Last time I moved, I moved a mile. As the movers drove the truck from the old apartment to my new, I rode my bike to meet them. The night before, I’d filled a backpack and my arms with a few fragile items I didn’t want to pack and walked them over to the new place myself, which took all of thirty minutes round-trip.
I wrote about that move here. Much of what I wrote then rings true for this move, too.
But there are ways in which intra-city moves differ from inter-city moves. Tomorrow, I’m packing up and moving to a new state. This means that I can’t take advantage of my beloved rented reusable boxes to keep this move low-waste. Here, though, is what I have been doing, in case it’s helpful for planning a big move of your own:
-Start decluttering early. This is essential if you want to get unwanted items to the right places before you go. It’s tempting to leave everything until the week before the move, but slowly finding homes for things you want to donate over the course of a month or so gives things a better chance of being reused or recycled properly. More on the subject here and here, if you’re interested.
-Use everything you have. Cut down on the packing materials you buy by letting other items serve as stand-ins where possible. I’m using cardboard boxes when I move, but I’m also filling wooden crates, wire baskets, suitcases, and backpacks. Depending on how you’re doing the moving, this might be more or less of an option for you. We’ve hired movers with a truck, and will be driving ourselves up to Madison in a car. Sealed cardboard boxes will go in the truck, while open crates or baskets will go in the car to ferry more fragile items, like the terra-cotta pots pictured above. Beyond makeshift boxes, clothing and linens can serve as packing materials for delicate items.
-Stock up on reused moving supplies. If you have the space, start gathering supplies a few months ahead of time. Save boxes that are shipped to your door, and beg them from friends, neighbors, and grocery stores. Put out a call for extra newspapers and packing papers. You can also search Craigslist, your local Buy Nothing Facebook group, or at local moving companies for secondhand moving boxes – many folks will let you have them for free just to take the boxes off their hands. The boxes I’m using are a combination gathered from friends and saved from deliveries. I’ve found myself with a few extra boxes after most of my packing is finished, so instead of jamming them into the communal recycling behind my apartment, I reached out to a friend who’s also moving this week to see if she could use any of them.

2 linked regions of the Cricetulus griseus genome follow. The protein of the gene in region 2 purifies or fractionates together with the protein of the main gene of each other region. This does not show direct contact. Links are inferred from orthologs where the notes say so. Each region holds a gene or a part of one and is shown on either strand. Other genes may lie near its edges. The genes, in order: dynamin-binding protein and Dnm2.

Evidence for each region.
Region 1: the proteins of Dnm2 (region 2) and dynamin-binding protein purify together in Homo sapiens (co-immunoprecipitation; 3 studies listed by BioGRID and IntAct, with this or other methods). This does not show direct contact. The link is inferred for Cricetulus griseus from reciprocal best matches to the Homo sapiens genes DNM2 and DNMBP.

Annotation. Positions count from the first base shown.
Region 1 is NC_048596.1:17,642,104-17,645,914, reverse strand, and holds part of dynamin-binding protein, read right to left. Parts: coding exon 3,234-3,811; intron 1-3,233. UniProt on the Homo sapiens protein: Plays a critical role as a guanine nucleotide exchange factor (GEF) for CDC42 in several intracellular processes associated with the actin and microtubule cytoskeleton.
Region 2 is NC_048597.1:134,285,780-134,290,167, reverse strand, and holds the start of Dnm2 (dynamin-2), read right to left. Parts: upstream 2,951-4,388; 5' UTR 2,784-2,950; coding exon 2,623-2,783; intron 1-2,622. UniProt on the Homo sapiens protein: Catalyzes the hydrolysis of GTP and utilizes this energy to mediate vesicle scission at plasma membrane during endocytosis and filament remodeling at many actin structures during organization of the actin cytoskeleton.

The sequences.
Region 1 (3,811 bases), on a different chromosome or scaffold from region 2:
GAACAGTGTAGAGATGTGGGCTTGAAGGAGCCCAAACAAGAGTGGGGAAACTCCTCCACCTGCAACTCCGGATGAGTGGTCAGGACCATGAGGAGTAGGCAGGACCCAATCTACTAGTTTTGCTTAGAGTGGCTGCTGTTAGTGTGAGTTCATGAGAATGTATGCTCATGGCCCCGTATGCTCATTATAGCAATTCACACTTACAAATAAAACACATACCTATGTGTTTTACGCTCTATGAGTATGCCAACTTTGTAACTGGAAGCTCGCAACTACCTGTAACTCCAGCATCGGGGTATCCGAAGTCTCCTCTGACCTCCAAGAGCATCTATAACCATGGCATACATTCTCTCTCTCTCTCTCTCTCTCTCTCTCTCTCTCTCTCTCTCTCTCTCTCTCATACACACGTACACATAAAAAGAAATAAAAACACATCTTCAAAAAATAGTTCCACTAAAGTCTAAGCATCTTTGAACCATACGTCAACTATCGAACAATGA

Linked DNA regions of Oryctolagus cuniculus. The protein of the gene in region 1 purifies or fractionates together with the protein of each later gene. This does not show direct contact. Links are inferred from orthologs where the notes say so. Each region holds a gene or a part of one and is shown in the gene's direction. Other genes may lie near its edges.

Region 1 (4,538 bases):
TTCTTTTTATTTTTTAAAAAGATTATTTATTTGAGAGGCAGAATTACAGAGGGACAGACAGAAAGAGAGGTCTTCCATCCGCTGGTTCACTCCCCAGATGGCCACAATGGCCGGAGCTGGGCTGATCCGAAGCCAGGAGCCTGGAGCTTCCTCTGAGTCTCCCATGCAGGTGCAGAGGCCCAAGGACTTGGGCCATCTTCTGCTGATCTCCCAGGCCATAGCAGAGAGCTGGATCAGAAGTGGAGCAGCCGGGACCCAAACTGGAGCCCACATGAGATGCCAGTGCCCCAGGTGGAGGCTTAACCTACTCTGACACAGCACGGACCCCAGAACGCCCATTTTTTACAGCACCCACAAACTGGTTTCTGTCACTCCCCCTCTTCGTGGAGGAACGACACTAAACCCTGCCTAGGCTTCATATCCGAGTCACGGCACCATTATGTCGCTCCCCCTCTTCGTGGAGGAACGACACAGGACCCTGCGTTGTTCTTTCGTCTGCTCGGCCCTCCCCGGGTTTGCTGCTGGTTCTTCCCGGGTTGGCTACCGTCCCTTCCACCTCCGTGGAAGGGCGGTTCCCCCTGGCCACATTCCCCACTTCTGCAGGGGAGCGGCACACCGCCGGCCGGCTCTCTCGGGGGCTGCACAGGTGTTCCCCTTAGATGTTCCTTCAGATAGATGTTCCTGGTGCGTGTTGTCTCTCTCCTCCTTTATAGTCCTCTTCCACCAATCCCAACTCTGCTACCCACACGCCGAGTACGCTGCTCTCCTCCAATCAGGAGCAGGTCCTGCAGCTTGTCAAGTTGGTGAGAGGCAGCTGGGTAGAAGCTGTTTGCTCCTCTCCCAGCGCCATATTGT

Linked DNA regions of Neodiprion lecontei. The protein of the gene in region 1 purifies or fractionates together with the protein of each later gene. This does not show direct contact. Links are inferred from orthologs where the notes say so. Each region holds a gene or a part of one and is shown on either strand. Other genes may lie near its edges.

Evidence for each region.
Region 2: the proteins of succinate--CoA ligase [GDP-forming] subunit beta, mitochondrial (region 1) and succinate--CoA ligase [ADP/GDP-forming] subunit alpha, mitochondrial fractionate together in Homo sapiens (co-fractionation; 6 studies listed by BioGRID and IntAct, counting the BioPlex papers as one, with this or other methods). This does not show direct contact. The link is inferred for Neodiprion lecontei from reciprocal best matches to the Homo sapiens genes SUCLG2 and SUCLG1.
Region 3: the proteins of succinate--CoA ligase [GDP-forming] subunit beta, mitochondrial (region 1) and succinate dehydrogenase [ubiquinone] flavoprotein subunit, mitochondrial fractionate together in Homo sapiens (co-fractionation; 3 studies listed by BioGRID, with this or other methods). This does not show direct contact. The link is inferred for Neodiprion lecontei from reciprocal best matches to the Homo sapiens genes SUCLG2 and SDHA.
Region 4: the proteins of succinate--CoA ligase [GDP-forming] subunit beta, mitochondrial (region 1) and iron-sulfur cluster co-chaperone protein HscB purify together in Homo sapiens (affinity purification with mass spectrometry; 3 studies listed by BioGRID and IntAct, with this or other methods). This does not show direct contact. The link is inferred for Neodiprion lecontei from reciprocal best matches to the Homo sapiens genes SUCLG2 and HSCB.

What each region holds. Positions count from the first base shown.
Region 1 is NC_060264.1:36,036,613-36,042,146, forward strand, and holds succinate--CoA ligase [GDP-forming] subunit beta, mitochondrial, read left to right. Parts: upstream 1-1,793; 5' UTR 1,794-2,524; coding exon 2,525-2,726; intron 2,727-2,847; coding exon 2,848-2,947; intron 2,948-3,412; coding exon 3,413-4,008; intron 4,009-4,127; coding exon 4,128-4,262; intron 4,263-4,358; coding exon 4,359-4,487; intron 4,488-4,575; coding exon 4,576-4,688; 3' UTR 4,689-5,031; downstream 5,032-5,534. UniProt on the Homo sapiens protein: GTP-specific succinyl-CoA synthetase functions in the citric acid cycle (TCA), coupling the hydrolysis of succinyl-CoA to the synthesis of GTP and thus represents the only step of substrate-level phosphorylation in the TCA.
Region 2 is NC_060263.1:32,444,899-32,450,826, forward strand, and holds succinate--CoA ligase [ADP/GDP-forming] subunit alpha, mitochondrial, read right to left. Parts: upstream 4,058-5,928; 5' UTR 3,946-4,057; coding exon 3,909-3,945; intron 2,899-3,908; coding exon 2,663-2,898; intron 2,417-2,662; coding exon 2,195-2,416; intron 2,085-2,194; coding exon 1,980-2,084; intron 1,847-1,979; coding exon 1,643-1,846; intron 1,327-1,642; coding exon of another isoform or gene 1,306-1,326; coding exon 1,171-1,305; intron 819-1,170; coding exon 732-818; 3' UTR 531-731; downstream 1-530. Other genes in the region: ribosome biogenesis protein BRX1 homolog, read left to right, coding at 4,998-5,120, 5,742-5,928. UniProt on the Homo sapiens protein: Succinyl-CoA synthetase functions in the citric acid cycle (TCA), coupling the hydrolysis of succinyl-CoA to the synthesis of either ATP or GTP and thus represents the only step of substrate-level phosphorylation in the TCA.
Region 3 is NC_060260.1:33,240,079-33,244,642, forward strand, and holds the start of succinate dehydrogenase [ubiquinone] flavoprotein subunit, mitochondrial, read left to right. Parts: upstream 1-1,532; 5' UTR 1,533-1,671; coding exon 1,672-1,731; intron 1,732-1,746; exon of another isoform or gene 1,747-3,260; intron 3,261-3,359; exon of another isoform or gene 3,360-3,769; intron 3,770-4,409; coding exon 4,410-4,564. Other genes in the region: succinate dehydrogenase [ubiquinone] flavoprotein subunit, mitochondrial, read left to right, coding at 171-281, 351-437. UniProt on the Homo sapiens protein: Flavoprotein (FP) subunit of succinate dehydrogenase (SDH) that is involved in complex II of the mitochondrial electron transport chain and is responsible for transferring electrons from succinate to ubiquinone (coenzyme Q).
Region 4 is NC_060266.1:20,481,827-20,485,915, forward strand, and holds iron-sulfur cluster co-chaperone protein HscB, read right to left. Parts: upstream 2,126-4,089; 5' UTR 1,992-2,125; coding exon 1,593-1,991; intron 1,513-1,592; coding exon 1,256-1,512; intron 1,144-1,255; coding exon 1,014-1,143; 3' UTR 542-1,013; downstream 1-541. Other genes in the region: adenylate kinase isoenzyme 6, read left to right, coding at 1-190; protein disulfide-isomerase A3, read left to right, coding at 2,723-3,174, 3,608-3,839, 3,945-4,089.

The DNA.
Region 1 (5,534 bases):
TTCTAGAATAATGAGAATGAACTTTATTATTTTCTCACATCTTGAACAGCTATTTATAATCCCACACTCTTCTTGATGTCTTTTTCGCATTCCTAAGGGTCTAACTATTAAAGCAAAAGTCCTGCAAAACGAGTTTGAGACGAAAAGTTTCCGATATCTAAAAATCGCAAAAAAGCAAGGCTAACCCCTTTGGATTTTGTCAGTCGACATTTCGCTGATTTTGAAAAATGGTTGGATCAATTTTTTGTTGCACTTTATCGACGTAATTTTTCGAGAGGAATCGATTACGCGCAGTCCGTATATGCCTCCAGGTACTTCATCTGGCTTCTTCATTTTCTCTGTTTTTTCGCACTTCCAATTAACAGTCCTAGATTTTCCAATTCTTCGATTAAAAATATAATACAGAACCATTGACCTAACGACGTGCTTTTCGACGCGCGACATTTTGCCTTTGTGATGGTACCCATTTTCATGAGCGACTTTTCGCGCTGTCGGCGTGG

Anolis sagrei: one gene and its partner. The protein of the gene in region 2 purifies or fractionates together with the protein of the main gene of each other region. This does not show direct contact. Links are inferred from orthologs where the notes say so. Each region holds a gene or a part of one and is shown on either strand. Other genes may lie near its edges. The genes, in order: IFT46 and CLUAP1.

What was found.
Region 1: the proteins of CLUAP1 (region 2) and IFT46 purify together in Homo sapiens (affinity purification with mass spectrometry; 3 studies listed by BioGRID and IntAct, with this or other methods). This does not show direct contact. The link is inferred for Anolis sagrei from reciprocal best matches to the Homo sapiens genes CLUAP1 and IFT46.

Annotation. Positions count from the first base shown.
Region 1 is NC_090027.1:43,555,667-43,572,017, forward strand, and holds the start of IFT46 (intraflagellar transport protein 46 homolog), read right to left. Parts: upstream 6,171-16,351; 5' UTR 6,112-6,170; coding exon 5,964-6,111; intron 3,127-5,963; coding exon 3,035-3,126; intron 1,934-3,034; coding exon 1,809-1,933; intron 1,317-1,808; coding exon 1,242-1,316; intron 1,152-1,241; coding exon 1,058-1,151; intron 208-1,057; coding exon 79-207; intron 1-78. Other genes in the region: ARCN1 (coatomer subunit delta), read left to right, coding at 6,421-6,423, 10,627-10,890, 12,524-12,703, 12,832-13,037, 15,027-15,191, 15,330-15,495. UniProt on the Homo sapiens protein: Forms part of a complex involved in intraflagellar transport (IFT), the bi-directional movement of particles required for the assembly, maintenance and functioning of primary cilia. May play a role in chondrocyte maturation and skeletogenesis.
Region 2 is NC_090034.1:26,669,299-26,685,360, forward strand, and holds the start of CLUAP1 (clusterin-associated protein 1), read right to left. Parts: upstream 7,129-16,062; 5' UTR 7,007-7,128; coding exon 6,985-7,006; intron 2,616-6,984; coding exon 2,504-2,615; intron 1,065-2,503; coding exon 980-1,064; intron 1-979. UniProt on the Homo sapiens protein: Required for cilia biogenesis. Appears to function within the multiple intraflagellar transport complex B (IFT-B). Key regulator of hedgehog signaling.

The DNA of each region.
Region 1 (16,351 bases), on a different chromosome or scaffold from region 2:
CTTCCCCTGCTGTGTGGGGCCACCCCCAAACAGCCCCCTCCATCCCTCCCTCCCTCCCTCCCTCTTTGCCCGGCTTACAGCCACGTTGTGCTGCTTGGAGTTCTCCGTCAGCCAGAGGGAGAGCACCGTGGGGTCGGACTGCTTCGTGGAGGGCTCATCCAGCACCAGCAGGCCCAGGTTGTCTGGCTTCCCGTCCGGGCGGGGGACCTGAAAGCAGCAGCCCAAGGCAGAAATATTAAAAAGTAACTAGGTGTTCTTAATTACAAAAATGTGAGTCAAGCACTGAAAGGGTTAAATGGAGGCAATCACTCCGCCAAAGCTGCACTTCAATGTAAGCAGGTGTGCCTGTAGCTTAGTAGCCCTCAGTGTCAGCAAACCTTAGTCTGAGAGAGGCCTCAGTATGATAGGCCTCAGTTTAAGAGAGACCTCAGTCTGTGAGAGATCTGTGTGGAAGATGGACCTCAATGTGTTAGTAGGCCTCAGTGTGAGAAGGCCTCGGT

-Use what you have first. As the saying goes, the most sustainable option is the thing you already own. I have a roll of plastic tape in my home, so I’m using that for this move rather than purchasing a new roll of paper tape just so I can check the box of “perfectly plastic-free move.” Next time I purchase a roll of tape, it will be a paper one, but for now I’m committed to using what I already have. Same goes for bubble wrap, packing peanuts, and other things typically anathema to the zero waster: if you happen to already have ‘em, use ‘em, then save them for a future move or pass them along for reuse or recycling.
(If you’re in the market for an alternative to plastic tape, a better choice might be paper tape or plastic tape purchased secondhand at your local creative reuse center).
-When in doubt, use more packing materials. I feel a push and pull between wanting to pack everything carefully and not wanting to use too many packing materials. If you, like me, are wavering between the two, a good rule of thumb I think is this: better to use more materials than to allow your objects to break in transit. A bottle of broken vinegar wastes the vinegar and the glass. A broken lamp might end up in the landfill, unable to be fixed or donated. A jar of olive oil that breaks can ruin everything underneath it. Broken ceramics aren’t recyclable, so if a plate or bowl breaks, to the landfill it likely goes. Choosing between a break and using some extra tape or newspapers becomes easier with that in mind.
-Post-move, reuse your packing materials before recycling. Though most moving supplies are recyclable, reusing them first is a much better option. You can use Craigslist, a Buy Nothing group, or a neighborhood forum to get the boxes to a new home. Or, if you know you’ll be moving again when your yearlong lease is up and you have the storage space, break down the boxes – or at least some of them – and tuck them away in a basement or storage spot to reuse yourself. (Having some in reserve can feel like a lifesaver when the close of the year feels like it comes sooner than you’d think).
Other tips to share? Catch you on the flip side (Madison!), folks. I'm taking some time away from here next week to get settled and tackle a few big projects - back soon!